Republic of Media's Claire Mathieson shares her key takeaways from Jill Walker's Substance over Showbiz breakfast.
On the 2nd June, Jill Walker hosted the third Account Management Breakfast of the year at The Union.
She has over 20 years' experience in marketing and communications, having co-founded the Edinburgh-based agency, Family, and now as the Head of Health Marketing and Deputy Chief Marketing Officer at the Scottish Government. This wealth of experience formed the topic of her talk, ‘Substance Over Showbiz’.
The main focus of the event was how agency and client relationships work when it comes to sharing ideas. Jill's first piece of advice was that if you get the chance, work for a client. Ideally for 2 years but even 6 weeks can make a difference to how you look after your agency clients and understanding their needs.
The main section of her talk focused on the typical responses to certain scenarios. For example:
Your agency have developed what they think is a really strong idea and are very excited about it. When presented to the client, the idea bombs. The client doesn’t think it’s on brief, or appropriate for their organisation. What do you do?
- No question about, I need to be loyal to the agency. The creatives will kill me if I don’t stick up for the idea. You try to persuade the client to run the idea.
- You sympathise with your client and agree with their point of view. You and the client have a bonding moment and you agree to go back to the agency and re-brief.
- You stay on the fence and say you can see things from both points of view. You offer a compromise which involves toning down the idea a bit.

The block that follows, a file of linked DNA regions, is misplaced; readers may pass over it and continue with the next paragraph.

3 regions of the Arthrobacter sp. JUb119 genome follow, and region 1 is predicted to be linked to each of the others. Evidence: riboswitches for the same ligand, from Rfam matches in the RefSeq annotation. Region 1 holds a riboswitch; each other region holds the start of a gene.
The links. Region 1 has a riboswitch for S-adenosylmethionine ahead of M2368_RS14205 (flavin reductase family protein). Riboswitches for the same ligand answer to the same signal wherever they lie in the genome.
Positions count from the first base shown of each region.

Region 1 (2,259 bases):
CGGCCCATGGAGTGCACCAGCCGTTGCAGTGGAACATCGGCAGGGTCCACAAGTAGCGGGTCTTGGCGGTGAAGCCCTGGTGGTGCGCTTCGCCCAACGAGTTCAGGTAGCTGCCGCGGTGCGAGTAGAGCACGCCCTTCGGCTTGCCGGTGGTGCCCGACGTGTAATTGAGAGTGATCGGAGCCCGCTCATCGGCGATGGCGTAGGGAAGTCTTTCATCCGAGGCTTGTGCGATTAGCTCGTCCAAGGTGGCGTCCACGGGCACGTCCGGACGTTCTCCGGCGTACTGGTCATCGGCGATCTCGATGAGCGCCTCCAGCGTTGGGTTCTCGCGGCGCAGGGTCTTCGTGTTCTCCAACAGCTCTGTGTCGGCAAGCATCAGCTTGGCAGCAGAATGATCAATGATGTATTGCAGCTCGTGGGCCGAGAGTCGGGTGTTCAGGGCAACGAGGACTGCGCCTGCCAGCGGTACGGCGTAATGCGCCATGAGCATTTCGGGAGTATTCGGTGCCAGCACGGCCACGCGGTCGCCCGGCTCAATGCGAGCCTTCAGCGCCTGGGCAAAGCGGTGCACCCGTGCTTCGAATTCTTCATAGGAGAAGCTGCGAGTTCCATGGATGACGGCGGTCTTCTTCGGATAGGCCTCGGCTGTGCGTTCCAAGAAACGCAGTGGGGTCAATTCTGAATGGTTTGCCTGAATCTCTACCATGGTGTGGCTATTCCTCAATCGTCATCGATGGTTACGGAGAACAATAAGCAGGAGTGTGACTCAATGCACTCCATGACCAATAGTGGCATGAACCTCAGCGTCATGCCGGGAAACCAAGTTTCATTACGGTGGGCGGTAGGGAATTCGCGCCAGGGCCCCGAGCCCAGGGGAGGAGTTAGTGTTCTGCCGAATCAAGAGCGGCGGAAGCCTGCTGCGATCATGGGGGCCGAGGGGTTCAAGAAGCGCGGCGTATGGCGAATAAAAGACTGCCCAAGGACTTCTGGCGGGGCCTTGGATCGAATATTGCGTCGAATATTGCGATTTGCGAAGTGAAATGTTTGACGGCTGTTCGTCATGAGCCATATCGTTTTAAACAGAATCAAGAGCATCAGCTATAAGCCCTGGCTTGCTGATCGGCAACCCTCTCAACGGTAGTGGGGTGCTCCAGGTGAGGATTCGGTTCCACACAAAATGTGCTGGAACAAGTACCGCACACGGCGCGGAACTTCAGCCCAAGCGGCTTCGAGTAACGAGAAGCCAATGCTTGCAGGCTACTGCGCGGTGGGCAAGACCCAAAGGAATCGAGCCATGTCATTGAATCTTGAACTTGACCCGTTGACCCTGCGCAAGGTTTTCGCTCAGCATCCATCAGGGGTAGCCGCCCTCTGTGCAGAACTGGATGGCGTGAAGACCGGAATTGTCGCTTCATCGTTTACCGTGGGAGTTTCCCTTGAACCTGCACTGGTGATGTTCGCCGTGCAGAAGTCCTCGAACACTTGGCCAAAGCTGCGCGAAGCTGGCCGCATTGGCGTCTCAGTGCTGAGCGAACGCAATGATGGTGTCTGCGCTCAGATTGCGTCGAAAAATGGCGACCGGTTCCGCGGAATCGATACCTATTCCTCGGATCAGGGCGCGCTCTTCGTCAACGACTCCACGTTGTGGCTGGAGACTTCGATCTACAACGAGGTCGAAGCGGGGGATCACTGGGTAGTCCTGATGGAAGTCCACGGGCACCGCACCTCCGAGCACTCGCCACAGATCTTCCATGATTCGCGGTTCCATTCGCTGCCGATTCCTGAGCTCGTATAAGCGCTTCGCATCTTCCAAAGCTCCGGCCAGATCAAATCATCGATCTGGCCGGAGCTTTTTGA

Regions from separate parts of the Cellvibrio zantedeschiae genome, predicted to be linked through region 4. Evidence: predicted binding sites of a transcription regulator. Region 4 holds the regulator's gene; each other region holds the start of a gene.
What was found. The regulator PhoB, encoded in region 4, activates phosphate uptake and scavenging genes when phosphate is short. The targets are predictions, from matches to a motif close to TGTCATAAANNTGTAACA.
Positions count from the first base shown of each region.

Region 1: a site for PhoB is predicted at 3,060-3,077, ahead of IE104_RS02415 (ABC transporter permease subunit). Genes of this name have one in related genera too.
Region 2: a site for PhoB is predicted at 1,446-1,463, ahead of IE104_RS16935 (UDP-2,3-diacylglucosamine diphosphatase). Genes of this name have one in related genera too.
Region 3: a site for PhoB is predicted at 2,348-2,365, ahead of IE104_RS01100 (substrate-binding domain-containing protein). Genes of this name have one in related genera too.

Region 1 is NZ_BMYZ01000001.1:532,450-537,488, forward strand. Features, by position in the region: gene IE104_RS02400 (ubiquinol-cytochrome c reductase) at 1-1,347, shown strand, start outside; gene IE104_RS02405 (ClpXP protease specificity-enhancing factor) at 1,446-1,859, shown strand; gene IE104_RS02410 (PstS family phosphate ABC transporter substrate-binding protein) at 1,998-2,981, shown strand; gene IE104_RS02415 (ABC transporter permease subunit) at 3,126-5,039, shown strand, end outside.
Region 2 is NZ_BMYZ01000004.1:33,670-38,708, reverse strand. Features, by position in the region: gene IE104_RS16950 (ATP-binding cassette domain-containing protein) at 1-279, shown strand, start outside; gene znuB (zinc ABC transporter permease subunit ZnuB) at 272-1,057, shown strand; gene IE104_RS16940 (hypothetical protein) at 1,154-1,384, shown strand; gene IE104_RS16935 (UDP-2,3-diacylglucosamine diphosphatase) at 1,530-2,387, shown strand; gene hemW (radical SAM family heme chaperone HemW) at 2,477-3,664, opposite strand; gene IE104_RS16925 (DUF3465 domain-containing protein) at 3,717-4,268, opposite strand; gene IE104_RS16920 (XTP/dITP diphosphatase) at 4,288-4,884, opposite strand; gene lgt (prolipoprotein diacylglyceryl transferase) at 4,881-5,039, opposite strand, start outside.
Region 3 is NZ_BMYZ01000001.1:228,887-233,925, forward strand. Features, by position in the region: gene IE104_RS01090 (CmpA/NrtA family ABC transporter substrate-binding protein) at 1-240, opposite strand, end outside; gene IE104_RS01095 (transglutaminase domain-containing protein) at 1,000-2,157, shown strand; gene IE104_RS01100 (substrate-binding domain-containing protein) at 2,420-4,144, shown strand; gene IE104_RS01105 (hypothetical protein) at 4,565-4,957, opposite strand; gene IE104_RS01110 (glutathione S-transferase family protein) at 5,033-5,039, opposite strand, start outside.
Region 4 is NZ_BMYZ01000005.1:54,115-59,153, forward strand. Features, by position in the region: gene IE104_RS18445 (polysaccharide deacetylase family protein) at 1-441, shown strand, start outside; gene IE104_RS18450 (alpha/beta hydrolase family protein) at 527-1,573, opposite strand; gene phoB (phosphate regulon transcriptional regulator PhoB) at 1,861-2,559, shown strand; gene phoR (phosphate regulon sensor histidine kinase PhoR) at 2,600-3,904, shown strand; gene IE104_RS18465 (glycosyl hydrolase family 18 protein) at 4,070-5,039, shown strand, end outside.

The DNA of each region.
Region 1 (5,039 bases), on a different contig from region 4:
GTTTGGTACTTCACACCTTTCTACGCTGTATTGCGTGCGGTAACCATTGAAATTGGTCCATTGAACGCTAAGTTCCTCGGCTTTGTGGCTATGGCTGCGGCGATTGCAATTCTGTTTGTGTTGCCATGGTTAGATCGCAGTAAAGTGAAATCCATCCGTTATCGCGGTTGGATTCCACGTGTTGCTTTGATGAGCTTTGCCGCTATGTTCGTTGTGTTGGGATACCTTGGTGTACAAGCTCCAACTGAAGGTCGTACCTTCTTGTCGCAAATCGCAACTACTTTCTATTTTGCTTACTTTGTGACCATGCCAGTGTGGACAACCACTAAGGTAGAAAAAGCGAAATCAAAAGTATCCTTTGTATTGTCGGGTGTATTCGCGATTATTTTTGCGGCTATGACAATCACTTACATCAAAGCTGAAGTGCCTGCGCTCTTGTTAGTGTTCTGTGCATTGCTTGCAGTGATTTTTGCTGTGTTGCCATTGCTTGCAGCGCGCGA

But what if none of those options are right? This is Jill’s key point. As agencies, we need to be able to think outside the box and come up with solutions to suit both the client and ourselves. Here are some other options:
- Offer to test the concept
- Look for relevant reference material
- Look at other options for the client to compare
In summary, Jill supplied what you could say were the 10 commandments of ‘Getting the most of out the relationship – the (good) client perspective’
- Instil a spirit of partnership in the relationship
- Establish clear expectations
- Provide an effective brief
- Treat the agency people well
- Keep the approval process simple
- Establish clear paths for integration
- Regularly schedule assessment and evaluate progress
- Make sure the agency makes a decent profit
- Be realistic about your expectations
- Remain open minded
Here are her 9 commandments of ‘Getting the most of out the relationship – the (good) agency perspective’
- Don’t aim to please, impress or outperform. Aim to inspire.
- Invest in the work that will make the difference
- Listen, listen, listen
- Take a breath
- Be consistent
- Be honest and open
- Know your stuff
- If you don’t know, say so
- If you’ve messed up, fess up
We were then left with a challenge, one I am admittedly yet to try - how would you describe your work-self? Now ask your clients if they would concur?
This question is the essence of Jill’s entire talk. Are we all working hard enough and delivering a service of a high enough standard? Can we do more? From Jill’s experience, a high level of service will not only benefit the client and help you retain their business, it will also help make processes easier for the agency.
Last updated 10/06/2016